He made ready his horse, without knave or other squire; and he rode so carelessly that his beast slipped and fell in the fen; whereupon he was a mark of scorn to all that stood about him far and near. Again he mounted, and to make an end of mockery spurred away to the west.
The weather was hot that morning-tide, so he dismounted in the shade of a fair forest, and, folding his mantle together, sat down to rest under a tree where it liked him.
As he sat there sorrowful, he beheld two gentle maidens coming out of the hoar woods. Their kirtles were of Indian sendal,9 laced small and pretty and trim — no gayer ladies might be! Their mantles were of green velvet, embroidered featly in gold, and furred with grey gris.10 Their heads were garlanded, each with a gay coronal of sixty gems and more. Their faces were as white as snow on the downs,11 and they had brown eyes and rosy cheeks — I never saw their like! The one bare a gold basin, the other a fine milk-white towel of good, rich silk. 63 Their kerchiefs were brightly arrayed with splendid gold thread.
Launfal sighed as they came to him over the heath; but in courteous wise he went towards them and greeted them kindly.
“God be with you, damsels,” he said; and they in turn to him: “Sir knight, hail to thee! Our lady, Dame Tryamour,12 bade thee come and speak with her, if it be thy will, nor tarry here longer.”
This Launfal quickly granted the flower-white maidens with all courtesy, and went with them until they were come to a pavilion in the forest, gaily painted and of great splendour. It was wrought, forsooth, of Saracen work,12 and the pommels13 were all of crystal. Upon the top stood an eagle of fine burnished gold set with rich enamel; its eyes were carbuncles14 and shone by night as brightly as the moon that sheds her rays over all. Neither Alexander the conqueror, nor King Arthur in all his glory, had ever such a jewel!
In the pavilion he found Dame Tryamour, daughter of Olyroun,12 king of all the fairies of the Occident, far and near, and a man of much might.
There was a splendid bed covered with dark purple, seemly to look upon; and therein lay lovesomely that gentle lady who had sent for Launfal. For heat she had 64 put down her clothes almost to her girdle; and as she lay uncovered she was as white as a lily in May, or snow that snoweth in the winter-tide — never had he seen a damsel so debonaire. The red rose, new-blown, would have paled against her blushes; and I do assure you that her hair shone like threads of gold. Of her attire no man could tell, nor even think of it clearly in his mind!
“Launfal,” she said, “dear heart, I have left all my joy, sweeting, for love of thee! There is no man in Christendom, neither king nor emperor, that I love so well as thee!”
Launfal looked at that sweet flower and kissed her, and all his love went out to her. Sitting down by her side, he said: “Sweetheart, whatsover befall, I am at thy service!”
“Gentle knight,” she said, “and kind, I know thy estate from first to last, so be not ashamed before me! If thou wilt love me truly, and for me forsake all women, I will make thee rich. I will give thee a purse of silk and clear gold, with three fairy images thereon; and as often as thou dost put thy hand into it, in whatsoever place thou be, thou shalt find therein a mark of gold.15 Also, I give thee Blaunchard,a my loyal steed, and Gyfre,a mine own knave; and of my arms thou shalt have a small banner with three painted ermines. In war or in tournament, no knight’s blow shall hurt thee,a so well shall I thee save!”65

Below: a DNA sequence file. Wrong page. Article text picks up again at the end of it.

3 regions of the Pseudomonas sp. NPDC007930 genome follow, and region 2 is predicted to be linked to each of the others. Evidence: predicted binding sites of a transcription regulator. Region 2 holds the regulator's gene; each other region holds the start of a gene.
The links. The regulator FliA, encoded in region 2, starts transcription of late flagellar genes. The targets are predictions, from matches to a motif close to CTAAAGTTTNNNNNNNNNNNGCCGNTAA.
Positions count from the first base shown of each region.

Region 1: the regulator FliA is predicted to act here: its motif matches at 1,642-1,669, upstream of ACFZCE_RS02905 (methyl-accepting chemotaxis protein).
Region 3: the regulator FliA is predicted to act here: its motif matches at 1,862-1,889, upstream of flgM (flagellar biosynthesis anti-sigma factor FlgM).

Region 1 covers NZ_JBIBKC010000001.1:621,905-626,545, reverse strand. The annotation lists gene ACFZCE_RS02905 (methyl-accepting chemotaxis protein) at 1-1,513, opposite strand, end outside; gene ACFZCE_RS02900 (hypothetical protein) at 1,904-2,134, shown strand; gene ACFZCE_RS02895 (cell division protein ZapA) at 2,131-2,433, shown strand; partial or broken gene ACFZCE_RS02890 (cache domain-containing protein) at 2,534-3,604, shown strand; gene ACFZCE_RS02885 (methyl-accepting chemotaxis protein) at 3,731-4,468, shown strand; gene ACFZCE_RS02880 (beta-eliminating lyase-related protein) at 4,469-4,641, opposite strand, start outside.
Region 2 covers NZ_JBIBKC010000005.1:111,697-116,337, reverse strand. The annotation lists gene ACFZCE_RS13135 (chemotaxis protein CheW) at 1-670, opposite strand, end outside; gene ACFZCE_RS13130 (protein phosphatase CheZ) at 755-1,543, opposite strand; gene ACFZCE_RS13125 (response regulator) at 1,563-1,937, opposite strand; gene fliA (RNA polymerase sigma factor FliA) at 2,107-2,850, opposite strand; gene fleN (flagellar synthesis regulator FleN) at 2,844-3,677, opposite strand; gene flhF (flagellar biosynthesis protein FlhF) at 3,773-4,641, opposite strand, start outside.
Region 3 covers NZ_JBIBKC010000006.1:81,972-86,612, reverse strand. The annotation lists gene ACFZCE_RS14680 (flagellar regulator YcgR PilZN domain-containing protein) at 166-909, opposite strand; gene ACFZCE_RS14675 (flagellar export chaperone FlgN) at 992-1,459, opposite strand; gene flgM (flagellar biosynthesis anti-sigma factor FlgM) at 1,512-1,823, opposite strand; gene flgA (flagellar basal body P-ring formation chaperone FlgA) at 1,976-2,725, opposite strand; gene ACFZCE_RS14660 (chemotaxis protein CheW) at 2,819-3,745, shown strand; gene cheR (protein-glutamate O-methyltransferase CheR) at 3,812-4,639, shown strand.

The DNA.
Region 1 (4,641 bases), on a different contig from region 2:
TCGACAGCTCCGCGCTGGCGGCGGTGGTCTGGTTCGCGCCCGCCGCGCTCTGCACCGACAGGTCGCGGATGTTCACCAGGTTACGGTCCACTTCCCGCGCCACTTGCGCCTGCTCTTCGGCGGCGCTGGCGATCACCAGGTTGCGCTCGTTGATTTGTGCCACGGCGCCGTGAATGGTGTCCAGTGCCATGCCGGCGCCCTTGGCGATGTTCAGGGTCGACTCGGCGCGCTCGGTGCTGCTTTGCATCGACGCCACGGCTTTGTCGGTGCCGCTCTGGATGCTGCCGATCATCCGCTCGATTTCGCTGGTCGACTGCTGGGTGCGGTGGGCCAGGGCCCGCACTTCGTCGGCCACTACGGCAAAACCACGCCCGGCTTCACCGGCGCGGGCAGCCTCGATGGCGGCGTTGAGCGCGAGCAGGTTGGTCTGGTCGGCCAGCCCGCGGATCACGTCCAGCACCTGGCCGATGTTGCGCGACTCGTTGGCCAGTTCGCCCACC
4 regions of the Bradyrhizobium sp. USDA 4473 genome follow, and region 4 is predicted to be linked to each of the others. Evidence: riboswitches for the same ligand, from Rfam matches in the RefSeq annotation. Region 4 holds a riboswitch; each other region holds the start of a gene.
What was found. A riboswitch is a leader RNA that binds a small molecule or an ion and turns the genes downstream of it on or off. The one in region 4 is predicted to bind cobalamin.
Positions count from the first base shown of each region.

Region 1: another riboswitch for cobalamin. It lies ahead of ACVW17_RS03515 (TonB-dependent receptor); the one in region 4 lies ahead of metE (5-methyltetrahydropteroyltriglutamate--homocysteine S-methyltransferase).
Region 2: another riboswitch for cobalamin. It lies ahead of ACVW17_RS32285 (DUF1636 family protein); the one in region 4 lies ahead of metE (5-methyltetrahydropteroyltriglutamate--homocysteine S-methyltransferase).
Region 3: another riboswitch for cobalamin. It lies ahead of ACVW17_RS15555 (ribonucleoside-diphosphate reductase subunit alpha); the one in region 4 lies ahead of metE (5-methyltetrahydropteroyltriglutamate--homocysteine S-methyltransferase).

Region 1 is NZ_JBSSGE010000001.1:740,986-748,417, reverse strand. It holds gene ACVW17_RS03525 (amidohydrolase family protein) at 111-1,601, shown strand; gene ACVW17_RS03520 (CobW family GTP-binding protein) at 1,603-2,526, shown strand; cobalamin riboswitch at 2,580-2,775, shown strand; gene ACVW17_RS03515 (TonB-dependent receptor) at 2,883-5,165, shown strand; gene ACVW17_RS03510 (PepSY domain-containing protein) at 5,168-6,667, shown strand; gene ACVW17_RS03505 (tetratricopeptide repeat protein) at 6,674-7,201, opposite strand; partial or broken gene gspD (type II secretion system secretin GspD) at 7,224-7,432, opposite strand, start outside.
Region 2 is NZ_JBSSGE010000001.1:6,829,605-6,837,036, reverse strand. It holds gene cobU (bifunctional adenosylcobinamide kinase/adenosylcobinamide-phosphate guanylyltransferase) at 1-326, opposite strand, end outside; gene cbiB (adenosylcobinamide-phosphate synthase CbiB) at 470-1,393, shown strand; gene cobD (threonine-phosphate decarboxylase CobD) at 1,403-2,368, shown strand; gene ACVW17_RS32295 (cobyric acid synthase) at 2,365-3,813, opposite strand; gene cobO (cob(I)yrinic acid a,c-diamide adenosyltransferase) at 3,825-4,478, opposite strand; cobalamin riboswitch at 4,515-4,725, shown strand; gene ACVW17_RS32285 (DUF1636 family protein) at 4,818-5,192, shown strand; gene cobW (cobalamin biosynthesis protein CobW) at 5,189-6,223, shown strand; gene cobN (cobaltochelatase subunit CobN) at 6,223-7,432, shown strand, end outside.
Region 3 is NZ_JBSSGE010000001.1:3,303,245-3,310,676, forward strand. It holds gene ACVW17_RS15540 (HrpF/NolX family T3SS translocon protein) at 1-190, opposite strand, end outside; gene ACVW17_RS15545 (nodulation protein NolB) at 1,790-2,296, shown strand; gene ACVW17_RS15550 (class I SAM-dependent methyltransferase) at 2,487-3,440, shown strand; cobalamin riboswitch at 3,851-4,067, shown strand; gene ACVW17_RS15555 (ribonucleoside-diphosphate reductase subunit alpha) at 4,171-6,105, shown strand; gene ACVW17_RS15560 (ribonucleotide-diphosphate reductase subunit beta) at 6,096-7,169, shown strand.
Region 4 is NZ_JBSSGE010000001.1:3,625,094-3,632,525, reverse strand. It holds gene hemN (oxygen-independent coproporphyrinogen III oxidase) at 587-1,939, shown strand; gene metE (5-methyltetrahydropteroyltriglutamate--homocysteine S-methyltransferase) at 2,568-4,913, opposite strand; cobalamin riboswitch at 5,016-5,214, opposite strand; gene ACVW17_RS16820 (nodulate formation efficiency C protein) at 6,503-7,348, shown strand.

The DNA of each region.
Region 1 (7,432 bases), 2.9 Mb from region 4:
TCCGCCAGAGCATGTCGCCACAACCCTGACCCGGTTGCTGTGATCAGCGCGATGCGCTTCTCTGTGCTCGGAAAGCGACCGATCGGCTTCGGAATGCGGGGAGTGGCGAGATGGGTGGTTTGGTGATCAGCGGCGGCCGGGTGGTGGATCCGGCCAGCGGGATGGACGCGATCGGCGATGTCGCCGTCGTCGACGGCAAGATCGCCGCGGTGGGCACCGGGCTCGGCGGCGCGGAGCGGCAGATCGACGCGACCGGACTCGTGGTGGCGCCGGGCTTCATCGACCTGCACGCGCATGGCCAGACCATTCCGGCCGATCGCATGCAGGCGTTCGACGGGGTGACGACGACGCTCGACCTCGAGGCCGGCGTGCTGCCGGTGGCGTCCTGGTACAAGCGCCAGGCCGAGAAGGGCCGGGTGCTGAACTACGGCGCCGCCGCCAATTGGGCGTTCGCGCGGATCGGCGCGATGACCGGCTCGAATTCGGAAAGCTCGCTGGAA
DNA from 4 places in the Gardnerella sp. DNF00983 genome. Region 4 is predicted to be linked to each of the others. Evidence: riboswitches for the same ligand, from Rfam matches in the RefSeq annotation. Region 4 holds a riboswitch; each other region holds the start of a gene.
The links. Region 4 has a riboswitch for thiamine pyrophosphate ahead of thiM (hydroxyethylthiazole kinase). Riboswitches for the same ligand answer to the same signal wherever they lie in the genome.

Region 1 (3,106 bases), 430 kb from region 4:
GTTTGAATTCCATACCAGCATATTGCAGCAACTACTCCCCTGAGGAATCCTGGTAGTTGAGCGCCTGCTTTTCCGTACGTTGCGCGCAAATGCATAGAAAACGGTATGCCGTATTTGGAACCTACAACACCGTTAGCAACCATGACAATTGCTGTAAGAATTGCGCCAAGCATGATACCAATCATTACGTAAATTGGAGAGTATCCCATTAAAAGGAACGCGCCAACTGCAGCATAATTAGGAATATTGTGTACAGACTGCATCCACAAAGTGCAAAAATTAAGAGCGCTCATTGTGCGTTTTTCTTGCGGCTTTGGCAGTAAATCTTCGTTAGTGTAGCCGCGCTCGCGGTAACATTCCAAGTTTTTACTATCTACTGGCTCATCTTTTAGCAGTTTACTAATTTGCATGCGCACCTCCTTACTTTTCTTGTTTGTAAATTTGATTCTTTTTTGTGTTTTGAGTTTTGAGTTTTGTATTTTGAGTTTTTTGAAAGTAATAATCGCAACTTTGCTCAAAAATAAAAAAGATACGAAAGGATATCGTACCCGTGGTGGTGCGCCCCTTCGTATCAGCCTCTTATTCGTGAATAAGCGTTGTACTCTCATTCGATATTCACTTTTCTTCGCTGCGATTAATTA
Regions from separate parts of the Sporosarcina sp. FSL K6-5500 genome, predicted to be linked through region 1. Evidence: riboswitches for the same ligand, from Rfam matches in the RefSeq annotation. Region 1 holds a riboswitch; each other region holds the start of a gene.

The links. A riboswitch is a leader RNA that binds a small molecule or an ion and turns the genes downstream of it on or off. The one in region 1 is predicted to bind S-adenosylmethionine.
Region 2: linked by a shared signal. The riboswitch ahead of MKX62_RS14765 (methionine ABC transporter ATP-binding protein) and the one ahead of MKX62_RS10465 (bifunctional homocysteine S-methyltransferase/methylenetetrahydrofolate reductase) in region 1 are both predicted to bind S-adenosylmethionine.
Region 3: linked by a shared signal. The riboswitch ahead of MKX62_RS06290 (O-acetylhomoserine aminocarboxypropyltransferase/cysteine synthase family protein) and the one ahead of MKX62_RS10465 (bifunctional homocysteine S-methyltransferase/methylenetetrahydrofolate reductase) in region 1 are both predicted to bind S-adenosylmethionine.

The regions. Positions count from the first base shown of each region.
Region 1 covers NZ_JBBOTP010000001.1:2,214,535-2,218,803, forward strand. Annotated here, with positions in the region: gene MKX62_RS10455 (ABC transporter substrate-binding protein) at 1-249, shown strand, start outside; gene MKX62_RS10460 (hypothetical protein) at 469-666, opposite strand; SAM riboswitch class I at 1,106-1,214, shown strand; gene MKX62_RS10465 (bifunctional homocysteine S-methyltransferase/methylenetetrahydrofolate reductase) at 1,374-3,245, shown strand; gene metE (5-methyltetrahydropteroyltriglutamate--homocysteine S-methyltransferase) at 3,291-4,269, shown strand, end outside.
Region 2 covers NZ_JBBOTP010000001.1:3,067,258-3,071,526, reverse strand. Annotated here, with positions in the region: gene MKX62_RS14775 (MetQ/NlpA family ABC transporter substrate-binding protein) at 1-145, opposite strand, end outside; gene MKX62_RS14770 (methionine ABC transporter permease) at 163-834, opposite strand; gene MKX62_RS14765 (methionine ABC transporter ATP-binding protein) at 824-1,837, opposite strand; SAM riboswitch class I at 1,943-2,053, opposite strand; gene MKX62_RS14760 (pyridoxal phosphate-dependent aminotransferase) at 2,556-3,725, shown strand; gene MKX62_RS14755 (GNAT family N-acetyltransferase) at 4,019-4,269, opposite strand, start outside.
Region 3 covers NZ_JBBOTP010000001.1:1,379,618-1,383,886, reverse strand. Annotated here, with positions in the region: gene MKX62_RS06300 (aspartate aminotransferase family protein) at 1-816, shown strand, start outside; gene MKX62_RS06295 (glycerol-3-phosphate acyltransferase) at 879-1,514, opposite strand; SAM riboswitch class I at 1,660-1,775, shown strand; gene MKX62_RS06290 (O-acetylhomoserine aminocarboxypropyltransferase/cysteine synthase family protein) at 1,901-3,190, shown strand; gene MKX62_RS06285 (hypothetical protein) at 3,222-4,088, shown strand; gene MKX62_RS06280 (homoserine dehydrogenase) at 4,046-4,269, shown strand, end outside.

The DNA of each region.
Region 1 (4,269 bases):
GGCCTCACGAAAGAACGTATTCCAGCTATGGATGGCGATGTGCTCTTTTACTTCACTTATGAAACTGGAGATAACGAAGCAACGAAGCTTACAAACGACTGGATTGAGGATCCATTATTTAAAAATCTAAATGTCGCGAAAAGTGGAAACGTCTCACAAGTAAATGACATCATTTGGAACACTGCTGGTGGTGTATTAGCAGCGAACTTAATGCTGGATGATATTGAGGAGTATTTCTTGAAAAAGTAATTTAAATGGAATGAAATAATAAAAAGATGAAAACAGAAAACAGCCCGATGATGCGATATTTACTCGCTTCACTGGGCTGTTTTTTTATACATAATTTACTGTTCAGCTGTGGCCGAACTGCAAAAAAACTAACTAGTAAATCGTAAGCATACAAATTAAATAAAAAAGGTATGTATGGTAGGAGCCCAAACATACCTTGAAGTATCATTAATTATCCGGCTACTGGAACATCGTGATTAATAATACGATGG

“Gramercy, sweet one,” answered the gentle knight. “Nothing could please me more!”
The damsel then arose and bade her maidens bring clear water for her hands; and it was straightway done.
The cloth was laid, the board spread, and they went to supper. Meat and drink they had at their will, spiced wine, claret and rhenish — else were it great wonder!
“When they had supped, and the day was gone, they passed the night together; and when it was the dawn of another morrow, she bade him rise anon.
“Gentle sir knight,” said she, “if thou wilt ever speak with me in any wise, go to some secret place, and I will come to thee as still as any stone, so that no man alive shall see me. But of one thing I warn thee, thou must never boast of me for any reason whatever, else hast thou lost my love.”
Then was Launfal so blithe that he could not have told any man his joy; and he kissed her often and enough, as he took his leave.
Gyfre brought him his steed, and so he sprang into the saddle and rode home to Caerleon, still in his poor garments. In his heart he was content; and all the morning he held him quiet in his chamber.
There came riding through the city ten well-harnessed men on sumpter horses, some with silver, some with gold, some with splendid garments and bright armour, which they brought as gifts to Sir Launfal; and they asked 66 where abode that knight. The young men were clad in Indian silk, and Gyfre rode behind on the flower-white horse, Blaunchard.
Then said a boy standing in the market-place: “How far are all these things going? Tell us, par amour.”
And Gyfre answered: “They are sent as a present to Sir Launfal, who hath been living in great poverty.”
“He is but a poor fellow,” said the boy. “What man recks fo him? He dwells at the mayor’s house.”
There then they dismounted, and gave the noble knight such things as were sent him.
When the mayor saw all that richness and Sir Launfal’s great estate, he held himself in evil plight, and said: “Sir, for charity, eat with me in hall to-day. Yesterday I had meant that we should be at the feast together and have joy and mirth, but erst thou wert gone.”
“God reward thee, Sir Mayor,” answered Launfal; “while I was in my poverty thou didst never bid me to dinner, and now have I more gold and fell sent me by my friends than belongs to thee and thine!” And the mayor went away for very shame.
Launfal now clad himself in purple furred with white ermine; and Gyfre returned in full, according to tally and score, all that his master had borrowed beforetimes.